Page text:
"This pile-driving book has all the ingredients of a great drama, the humiliating childhood breeding a lifelong desire (to be president), the failure (to gain the Democratic nomination), the humiliation (almost constant, by J. F. Kennedy) the sudden change of fate (the assassination), and the vindication (when Johnson drives through key bills that Kennedy couldn’t, and proves himself the most astute of politicians). Totally compelling" (Sunday Times Ireland)

"The fourth volume of Caro’s magisterial work spans the five years that end shortly after Kennedy’s assassination, as Johnson prepares to push for a civil rights" (New York Times) --This text refers to the Paperback edition.

Book Description

The fourth instalment in Robert Caro's multi-award-winning and bestselling biography of Lyndon Johnson, spanning a pivotal era in American history. --This text refers to the Paperback edition.

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Customer Reviews

4.7 out of 5 stars
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Top Customer Reviews

Format: Hardcover
Thirty years have passed sine the publication of The Years of Lyndon Johnson: The Path to Power, the first of what Robert Caro envisioned would be a three-volume biography of America's 36th president. This, his fourth volume, ends in the first months of his presidency, and his assertion that this is the penultimate volume strains credulity given the thoroughness he has covered Johnson's life even before reaching his time in the White House (with a third of this book's 700+ pages chronicling just the first four months as president). Yet Caro has sacrificed brevity for a detailed portrait of irony in his depiction of a master of political power who finds himself deprived of it.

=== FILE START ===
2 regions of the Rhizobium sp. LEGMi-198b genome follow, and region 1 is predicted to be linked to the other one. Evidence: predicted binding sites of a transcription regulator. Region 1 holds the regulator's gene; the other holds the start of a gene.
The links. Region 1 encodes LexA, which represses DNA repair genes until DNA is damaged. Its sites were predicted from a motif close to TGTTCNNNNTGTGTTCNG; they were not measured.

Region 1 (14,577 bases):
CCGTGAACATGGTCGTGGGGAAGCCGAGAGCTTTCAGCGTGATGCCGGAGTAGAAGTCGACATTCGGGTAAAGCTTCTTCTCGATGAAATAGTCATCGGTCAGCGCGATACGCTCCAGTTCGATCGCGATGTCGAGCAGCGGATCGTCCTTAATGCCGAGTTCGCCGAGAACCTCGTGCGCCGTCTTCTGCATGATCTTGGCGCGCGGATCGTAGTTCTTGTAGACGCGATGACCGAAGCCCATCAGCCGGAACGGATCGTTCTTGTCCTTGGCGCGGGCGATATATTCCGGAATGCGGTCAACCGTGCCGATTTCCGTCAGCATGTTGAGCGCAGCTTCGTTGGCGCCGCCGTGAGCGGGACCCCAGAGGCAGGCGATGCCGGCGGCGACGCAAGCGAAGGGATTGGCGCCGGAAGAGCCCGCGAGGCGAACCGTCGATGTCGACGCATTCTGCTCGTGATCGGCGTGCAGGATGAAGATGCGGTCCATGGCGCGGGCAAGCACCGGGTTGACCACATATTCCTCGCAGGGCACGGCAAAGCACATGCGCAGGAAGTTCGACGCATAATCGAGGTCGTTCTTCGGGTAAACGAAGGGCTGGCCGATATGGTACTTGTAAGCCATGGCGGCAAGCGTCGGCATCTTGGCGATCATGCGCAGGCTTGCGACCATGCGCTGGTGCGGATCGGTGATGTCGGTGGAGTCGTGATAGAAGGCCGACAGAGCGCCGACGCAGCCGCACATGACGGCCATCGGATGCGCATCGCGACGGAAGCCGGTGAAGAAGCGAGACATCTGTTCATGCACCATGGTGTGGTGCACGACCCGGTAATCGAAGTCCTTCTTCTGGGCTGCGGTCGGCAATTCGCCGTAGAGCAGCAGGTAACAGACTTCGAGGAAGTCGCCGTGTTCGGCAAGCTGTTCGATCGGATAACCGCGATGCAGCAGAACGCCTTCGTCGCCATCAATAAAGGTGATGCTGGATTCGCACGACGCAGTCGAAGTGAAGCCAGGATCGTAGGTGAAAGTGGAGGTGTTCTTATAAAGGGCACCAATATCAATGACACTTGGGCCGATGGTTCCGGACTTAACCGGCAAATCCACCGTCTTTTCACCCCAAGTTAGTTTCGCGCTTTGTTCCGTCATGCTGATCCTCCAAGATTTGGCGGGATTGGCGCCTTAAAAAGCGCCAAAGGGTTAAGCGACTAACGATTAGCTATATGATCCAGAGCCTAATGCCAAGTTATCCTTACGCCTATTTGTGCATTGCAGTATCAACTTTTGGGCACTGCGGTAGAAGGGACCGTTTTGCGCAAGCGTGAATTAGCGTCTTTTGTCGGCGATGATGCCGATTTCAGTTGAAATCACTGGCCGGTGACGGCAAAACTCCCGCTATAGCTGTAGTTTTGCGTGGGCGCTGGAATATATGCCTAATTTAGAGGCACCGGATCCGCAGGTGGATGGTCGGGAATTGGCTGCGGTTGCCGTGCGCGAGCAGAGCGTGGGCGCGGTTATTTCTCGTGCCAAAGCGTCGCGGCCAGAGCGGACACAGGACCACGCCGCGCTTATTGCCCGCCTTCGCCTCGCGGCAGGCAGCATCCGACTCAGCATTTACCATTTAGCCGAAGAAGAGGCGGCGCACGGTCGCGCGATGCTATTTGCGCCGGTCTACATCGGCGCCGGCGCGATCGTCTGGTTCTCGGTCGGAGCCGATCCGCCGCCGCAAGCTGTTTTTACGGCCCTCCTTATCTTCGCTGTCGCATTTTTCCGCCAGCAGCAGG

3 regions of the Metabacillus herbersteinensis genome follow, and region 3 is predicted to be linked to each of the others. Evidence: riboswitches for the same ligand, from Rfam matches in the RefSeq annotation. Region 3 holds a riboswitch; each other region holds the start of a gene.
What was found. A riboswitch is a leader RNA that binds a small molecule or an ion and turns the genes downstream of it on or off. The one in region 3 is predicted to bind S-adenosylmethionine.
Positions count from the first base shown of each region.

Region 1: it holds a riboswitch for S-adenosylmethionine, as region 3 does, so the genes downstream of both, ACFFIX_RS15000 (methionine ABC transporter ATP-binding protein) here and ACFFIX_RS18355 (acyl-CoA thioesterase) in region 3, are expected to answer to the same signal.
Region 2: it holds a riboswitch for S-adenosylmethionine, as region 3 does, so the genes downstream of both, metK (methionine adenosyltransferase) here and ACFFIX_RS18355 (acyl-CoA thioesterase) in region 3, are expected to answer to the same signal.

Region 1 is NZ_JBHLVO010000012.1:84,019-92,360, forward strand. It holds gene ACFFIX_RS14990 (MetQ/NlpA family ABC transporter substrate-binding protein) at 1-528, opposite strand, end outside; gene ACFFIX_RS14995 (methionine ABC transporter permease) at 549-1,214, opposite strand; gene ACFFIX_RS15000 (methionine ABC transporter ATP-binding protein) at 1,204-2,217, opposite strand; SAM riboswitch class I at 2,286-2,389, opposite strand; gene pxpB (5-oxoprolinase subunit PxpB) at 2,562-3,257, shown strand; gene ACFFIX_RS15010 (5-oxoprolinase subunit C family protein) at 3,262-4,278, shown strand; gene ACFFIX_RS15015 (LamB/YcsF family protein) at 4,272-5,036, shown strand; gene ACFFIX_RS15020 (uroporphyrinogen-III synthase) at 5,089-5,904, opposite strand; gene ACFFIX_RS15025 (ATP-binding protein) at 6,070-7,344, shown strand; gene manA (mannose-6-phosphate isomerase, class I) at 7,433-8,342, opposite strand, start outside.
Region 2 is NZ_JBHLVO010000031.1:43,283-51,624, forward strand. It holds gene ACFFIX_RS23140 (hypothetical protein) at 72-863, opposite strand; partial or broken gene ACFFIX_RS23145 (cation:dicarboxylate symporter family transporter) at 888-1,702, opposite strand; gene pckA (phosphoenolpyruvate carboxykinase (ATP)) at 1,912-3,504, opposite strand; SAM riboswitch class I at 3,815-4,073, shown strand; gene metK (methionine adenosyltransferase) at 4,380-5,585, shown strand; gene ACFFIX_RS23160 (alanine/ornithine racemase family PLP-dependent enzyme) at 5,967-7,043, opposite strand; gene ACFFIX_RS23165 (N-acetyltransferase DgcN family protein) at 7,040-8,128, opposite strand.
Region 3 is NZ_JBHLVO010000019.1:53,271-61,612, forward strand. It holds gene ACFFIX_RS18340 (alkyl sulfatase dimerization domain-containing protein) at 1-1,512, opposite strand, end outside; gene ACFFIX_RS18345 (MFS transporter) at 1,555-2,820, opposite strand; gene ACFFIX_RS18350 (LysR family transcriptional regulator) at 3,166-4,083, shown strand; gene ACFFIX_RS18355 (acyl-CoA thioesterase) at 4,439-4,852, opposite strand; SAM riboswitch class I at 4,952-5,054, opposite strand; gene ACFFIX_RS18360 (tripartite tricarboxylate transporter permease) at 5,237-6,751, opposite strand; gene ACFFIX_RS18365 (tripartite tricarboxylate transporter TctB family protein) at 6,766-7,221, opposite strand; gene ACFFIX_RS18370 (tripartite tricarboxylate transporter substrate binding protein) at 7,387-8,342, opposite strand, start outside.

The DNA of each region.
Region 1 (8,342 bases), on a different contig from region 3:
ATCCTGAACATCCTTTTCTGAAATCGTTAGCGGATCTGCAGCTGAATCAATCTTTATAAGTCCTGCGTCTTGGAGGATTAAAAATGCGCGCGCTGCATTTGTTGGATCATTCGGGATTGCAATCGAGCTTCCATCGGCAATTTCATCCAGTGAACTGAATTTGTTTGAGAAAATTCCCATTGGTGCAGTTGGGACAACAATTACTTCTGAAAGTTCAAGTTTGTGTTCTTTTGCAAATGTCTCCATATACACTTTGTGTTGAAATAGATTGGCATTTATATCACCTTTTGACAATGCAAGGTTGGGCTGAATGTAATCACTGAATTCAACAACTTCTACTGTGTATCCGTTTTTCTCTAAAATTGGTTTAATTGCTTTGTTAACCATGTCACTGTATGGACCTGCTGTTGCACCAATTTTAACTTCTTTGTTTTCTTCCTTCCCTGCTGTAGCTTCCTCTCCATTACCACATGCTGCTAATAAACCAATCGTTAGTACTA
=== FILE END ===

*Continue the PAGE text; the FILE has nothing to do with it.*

Caro begins with Johnson at the height of his success in the Senate. Still only in his second term, he had taken the weak position of Senate Majority Leader and turned it into the second most powerful position in national politics, thanks largely to his enormous personal and legislative abilities. But Johnson had his eye on an even larger prize - the presidency itself, an office he had aspired to for decades and which in 1960 seemed to many to be his for the taking. Yet Johnson hesitated to commit himself to the race, fearing the humiliation of a defeat. This created an opening that John F. Kennedy eagerly exploited. With his brother Robert collecting commitments in the west - a region critical to Johnson's chances - Kennedy outmaneuvered the Texas senator, demonstrating just how completely Johnson had misjudged his opponent.

Yet for Johnson a new opportunity presented itself when Kennedy offered him the vice presidential nomination during the convention.
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Format: Paperback Verified Purchase
Yes, it is long. Yes, it is not a casual read. Yes, it helps to have read the previous volumes (as I have...nah, nah, na, NAA, na!) but Robert Caro has done it again. This is a brilliant snapshot of Washington politics and backstage manouering as we are likely to get this year. Or most other years. This volume covers Johnson leaving his post as Senate Majority Leader for the Vice-Presidency and his soon realising he has made a huge mistake. Tragically the crack of Lee Harvey Oswald's rifle in Dallas saves Johnson from the nothingness of the Veep's non-role in governmental affairs and ironically saves LBJ's career but OMG what a story!